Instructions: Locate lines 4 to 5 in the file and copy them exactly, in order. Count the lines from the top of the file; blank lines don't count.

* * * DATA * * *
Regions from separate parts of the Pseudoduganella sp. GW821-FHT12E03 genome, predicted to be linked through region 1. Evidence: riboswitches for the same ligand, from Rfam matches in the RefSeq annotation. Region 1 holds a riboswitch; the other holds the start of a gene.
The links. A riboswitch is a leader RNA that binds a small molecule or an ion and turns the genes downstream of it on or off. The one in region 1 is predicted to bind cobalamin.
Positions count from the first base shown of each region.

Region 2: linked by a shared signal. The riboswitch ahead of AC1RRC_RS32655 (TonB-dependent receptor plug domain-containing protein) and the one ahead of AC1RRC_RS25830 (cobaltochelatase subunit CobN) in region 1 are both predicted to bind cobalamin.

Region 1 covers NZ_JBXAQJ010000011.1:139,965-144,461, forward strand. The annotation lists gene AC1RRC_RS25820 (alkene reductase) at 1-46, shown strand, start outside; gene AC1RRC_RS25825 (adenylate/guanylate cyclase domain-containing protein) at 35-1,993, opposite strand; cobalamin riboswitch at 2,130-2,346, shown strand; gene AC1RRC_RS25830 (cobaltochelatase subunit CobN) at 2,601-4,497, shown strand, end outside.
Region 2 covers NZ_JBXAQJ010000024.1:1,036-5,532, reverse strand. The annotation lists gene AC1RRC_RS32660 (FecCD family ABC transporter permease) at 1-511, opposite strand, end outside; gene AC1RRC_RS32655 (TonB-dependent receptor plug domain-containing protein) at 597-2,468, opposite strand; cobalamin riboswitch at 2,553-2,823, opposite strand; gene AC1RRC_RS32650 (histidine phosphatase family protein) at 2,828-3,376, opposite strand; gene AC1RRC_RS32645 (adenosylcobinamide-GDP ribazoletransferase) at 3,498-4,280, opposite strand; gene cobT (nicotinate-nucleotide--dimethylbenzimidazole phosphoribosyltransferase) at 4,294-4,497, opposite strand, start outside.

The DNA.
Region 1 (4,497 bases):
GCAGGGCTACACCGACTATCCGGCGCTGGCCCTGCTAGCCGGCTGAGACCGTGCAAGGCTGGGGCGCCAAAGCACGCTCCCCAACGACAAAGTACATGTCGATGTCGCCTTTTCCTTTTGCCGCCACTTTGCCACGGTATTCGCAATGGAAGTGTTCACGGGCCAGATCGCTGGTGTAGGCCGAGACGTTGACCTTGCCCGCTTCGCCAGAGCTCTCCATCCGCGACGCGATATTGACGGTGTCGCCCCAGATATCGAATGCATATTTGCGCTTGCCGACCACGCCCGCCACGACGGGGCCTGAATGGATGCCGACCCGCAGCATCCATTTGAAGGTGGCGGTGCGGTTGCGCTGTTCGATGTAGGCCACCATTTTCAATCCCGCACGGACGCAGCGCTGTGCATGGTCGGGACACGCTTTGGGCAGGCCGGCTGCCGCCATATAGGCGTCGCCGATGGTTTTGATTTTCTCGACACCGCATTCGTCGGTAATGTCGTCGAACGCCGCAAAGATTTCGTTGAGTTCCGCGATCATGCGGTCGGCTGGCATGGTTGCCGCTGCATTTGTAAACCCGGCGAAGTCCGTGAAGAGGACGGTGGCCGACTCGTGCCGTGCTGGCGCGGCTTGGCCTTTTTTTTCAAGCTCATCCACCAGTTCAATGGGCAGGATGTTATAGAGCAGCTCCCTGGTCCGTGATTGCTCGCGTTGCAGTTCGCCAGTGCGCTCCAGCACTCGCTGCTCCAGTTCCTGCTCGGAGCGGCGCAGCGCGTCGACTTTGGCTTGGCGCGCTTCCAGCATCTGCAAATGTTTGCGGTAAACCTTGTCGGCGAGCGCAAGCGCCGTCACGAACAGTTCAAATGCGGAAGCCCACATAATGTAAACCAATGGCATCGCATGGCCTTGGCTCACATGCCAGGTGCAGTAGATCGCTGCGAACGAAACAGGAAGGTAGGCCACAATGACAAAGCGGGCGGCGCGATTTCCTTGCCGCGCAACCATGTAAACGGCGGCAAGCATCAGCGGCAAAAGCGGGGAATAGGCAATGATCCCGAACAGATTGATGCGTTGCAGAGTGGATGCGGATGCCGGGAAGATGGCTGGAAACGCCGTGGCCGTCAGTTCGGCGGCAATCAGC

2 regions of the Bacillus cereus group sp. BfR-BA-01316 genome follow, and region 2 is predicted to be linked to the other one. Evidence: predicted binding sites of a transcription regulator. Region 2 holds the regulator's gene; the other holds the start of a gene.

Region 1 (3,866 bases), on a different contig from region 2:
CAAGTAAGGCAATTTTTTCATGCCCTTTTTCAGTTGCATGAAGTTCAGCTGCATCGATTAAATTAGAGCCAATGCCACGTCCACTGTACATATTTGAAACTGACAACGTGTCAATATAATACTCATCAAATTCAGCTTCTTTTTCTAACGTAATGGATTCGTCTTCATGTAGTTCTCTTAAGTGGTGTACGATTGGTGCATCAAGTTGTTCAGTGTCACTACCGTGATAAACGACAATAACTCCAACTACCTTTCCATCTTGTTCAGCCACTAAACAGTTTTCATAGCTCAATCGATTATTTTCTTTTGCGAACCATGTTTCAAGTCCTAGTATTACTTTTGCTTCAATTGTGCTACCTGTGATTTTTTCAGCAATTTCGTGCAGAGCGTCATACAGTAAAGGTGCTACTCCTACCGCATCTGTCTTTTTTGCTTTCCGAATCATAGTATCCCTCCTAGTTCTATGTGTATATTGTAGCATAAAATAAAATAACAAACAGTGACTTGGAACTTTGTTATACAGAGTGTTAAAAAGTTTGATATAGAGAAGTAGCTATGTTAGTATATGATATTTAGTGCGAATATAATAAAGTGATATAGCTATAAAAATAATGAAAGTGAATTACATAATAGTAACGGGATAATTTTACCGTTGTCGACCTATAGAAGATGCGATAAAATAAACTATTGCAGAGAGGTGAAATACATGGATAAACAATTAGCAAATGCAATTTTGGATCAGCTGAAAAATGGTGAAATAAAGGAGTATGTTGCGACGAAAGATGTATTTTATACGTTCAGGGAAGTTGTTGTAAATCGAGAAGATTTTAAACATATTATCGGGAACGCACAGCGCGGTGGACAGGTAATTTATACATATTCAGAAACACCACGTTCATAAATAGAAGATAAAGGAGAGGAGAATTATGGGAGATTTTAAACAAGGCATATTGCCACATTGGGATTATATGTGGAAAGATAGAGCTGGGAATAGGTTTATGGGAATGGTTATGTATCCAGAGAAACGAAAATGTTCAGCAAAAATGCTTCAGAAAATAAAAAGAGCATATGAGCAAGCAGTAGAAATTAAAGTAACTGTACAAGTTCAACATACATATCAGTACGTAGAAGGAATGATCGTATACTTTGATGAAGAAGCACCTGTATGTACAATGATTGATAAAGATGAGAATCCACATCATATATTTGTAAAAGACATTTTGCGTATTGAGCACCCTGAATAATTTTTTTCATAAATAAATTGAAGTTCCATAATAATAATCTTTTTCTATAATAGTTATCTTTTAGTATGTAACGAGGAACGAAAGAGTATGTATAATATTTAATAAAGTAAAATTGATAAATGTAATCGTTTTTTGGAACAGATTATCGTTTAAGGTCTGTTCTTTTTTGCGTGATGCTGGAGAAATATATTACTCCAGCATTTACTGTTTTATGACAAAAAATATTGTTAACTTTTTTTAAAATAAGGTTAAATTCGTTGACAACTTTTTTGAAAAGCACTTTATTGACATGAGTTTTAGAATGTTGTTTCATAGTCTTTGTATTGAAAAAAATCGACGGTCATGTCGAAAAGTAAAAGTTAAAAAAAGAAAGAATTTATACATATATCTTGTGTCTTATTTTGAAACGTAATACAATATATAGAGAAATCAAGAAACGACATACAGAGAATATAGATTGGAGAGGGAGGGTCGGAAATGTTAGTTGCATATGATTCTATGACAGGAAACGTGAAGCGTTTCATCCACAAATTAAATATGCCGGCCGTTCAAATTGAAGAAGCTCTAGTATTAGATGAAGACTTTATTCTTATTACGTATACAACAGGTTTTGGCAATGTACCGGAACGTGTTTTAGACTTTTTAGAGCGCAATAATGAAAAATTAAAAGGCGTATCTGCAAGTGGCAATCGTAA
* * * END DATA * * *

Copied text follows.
Region 2: linked by a shared signal. The riboswitch ahead of AC1RRC_RS32655 (TonB-dependent receptor plug domain-containing protein) and the one ahead of AC1RRC_RS25830 (cobaltochelatase subunit CobN) in region 1 are both predicted to bind cobalamin.

Region 1 covers NZ_JBXAQJ010000011.1:139,965-144,461, forward strand. The annotation lists gene AC1RRC_RS25820 (alkene reductase) at 1-46, shown strand, start outside; gene AC1RRC_RS25825 (adenylate/guanylate cyclase domain-containing protein) at 35-1,993, opposite strand; cobalamin riboswitch at 2,130-2,346, shown strand; gene AC1RRC_RS25830 (cobaltochelatase subunit CobN) at 2,601-4,497, shown strand, end outside.